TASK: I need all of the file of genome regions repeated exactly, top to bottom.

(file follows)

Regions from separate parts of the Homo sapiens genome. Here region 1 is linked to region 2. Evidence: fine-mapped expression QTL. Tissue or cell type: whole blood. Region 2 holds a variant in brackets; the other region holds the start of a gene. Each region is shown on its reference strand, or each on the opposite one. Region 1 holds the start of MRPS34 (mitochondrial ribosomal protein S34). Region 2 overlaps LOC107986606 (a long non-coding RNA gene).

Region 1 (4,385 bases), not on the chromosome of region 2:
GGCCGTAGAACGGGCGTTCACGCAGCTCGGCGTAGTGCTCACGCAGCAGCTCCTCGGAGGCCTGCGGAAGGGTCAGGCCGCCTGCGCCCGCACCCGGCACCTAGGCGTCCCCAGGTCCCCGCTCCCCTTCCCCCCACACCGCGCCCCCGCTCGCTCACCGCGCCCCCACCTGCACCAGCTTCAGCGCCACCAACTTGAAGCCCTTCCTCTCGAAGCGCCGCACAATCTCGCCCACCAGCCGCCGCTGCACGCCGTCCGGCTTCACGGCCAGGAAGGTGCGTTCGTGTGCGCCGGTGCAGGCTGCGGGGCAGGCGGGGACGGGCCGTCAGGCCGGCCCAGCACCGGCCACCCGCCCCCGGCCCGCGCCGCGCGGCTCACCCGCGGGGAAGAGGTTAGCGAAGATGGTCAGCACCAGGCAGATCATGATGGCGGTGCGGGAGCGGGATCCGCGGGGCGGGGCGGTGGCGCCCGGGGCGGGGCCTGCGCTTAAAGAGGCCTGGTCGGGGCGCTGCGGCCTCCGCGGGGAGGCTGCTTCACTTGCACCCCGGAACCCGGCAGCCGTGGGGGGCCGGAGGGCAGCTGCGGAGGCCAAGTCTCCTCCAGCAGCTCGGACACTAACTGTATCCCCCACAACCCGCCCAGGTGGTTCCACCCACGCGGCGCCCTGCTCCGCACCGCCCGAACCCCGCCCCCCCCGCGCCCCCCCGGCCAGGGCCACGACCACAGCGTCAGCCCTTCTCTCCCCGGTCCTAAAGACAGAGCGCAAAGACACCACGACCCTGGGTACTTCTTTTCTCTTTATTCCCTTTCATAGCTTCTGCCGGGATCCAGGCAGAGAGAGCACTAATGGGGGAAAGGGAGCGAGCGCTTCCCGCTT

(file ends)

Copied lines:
Regions from separate parts of the Homo sapiens genome. Here region 1 is linked to region 2. Evidence: fine-mapped expression QTL. Tissue or cell type: whole blood. Region 2 holds a variant in brackets; the other region holds the start of a gene. Each region is shown on its reference strand, or each on the opposite one. Region 1 holds the start of MRPS34 (mitochondrial ribosomal protein S34). Region 2 overlaps LOC107986606 (a long non-coding RNA gene).

Region 1 (4,385 bases), not on the chromosome of region 2:
GGCCGTAGAACGGGCGTTCACGCAGCTCGGCGTAGTGCTCACGCAGCAGCTCCTCGGAGGCCTGCGGAAGGGTCAGGCCGCCTGCGCCCGCACCCGGCACCTAGGCGTCCCCAGGTCCCCGCTCCCCTTCCCCCCACACCGCGCCCCCGCTCGCTCACCGCGCCCCCACCTGCACCAGCTTCAGCGCCACCAACTTGAAGCCCTTCCTCTCGAAGCGCCGCACAATCTCGCCCACCAGCCGCCGCTGCACGCCGTCCGGCTTCACGGCCAGGAAGGTGCGTTCGTGTGCGCCGGTGCAGGCTGCGGGGCAGGCGGGGACGGGCCGTCAGGCCGGCCCAGCACCGGCCACCCGCCCCCGGCCCGCGCCGCGCGGCTCACCCGCGGGGAAGAGGTTAGCGAAGATGGTCAGCACCAGGCAGATCATGATGGCGGTGCGGGAGCGGGATCCGCGGGGCGGGGCGGTGGCGCCCGGGGCGGGGCCTGCGCTTAAAGAGGCCTGGTCGGGGCGCTGCGGCCTCCGCGGGGAGGCTGCTTCACTTGCACCCCGGAACCCGGCAGCCGTGGGGGGCCGGAGGGCAGCTGCGGAGGCCAAGTCTCCTCCAGCAGCTCGGACACTAACTGTATCCCCCACAACCCGCCCAGGTGGTTCCACCCACGCGGCGCCCTGCTCCGCACCGCCCGAACCCCGCCCCCCCCGCGCCCCCCCGGCCAGGGCCACGACCACAGCGTCAGCCCTTCTCTCCCCGGTCCTAAAGACAGAGCGCAAAGACACCACGACCCTGGGTACTTCTTTTCTCTTTATTCCCTTTCATAGCTTCTGCCGGGATCCAGGCAGAGAGAGCACTAATGGGGGAAAGGGAGCGAGCGCTTCCCGCTT